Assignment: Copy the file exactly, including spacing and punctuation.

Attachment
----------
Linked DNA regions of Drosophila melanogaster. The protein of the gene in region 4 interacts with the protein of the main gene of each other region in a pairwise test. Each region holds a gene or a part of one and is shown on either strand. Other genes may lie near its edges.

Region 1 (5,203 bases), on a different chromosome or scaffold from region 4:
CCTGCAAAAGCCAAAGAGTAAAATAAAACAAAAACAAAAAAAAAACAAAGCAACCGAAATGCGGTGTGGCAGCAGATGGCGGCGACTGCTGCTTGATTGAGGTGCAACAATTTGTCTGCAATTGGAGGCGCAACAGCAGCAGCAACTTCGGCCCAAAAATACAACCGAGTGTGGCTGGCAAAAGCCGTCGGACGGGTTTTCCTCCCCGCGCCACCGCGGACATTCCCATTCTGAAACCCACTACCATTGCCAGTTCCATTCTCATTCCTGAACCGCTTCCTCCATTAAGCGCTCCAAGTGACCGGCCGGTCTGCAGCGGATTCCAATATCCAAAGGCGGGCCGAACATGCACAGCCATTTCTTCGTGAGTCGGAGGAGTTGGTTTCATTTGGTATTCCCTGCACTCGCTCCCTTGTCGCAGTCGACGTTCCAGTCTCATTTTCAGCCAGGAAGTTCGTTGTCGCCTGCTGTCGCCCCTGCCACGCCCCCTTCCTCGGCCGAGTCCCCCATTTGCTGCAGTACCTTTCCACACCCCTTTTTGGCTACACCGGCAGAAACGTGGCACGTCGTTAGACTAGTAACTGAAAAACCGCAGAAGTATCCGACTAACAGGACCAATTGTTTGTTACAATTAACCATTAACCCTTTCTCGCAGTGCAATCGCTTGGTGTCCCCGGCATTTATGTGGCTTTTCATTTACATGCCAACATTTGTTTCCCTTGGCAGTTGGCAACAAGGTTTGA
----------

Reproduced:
Linked DNA regions of Drosophila melanogaster. The protein of the gene in region 4 interacts with the protein of the main gene of each other region in a pairwise test. Each region holds a gene or a part of one and is shown on either strand. Other genes may lie near its edges.

Region 1 (5,203 bases), on a different chromosome or scaffold from region 4:
CCTGCAAAAGCCAAAGAGTAAAATAAAACAAAAACAAAAAAAAAACAAAGCAACCGAAATGCGGTGTGGCAGCAGATGGCGGCGACTGCTGCTTGATTGAGGTGCAACAATTTGTCTGCAATTGGAGGCGCAACAGCAGCAGCAACTTCGGCCCAAAAATACAACCGAGTGTGGCTGGCAAAAGCCGTCGGACGGGTTTTCCTCCCCGCGCCACCGCGGACATTCCCATTCTGAAACCCACTACCATTGCCAGTTCCATTCTCATTCCTGAACCGCTTCCTCCATTAAGCGCTCCAAGTGACCGGCCGGTCTGCAGCGGATTCCAATATCCAAAGGCGGGCCGAACATGCACAGCCATTTCTTCGTGAGTCGGAGGAGTTGGTTTCATTTGGTATTCCCTGCACTCGCTCCCTTGTCGCAGTCGACGTTCCAGTCTCATTTTCAGCCAGGAAGTTCGTTGTCGCCTGCTGTCGCCCCTGCCACGCCCCCTTCCTCGGCCGAGTCCCCCATTTGCTGCAGTACCTTTCCACACCCCTTTTTGGCTACACCGGCAGAAACGTGGCACGTCGTTAGACTAGTAACTGAAAAACCGCAGAAGTATCCGACTAACAGGACCAATTGTTTGTTACAATTAACCATTAACCCTTTCTCGCAGTGCAATCGCTTGGTGTCCCCGGCATTTATGTGGCTTTTCATTTACATGCCAACATTTGTTTCCCTTGGCAGTTGGCAACAAGGTTTGA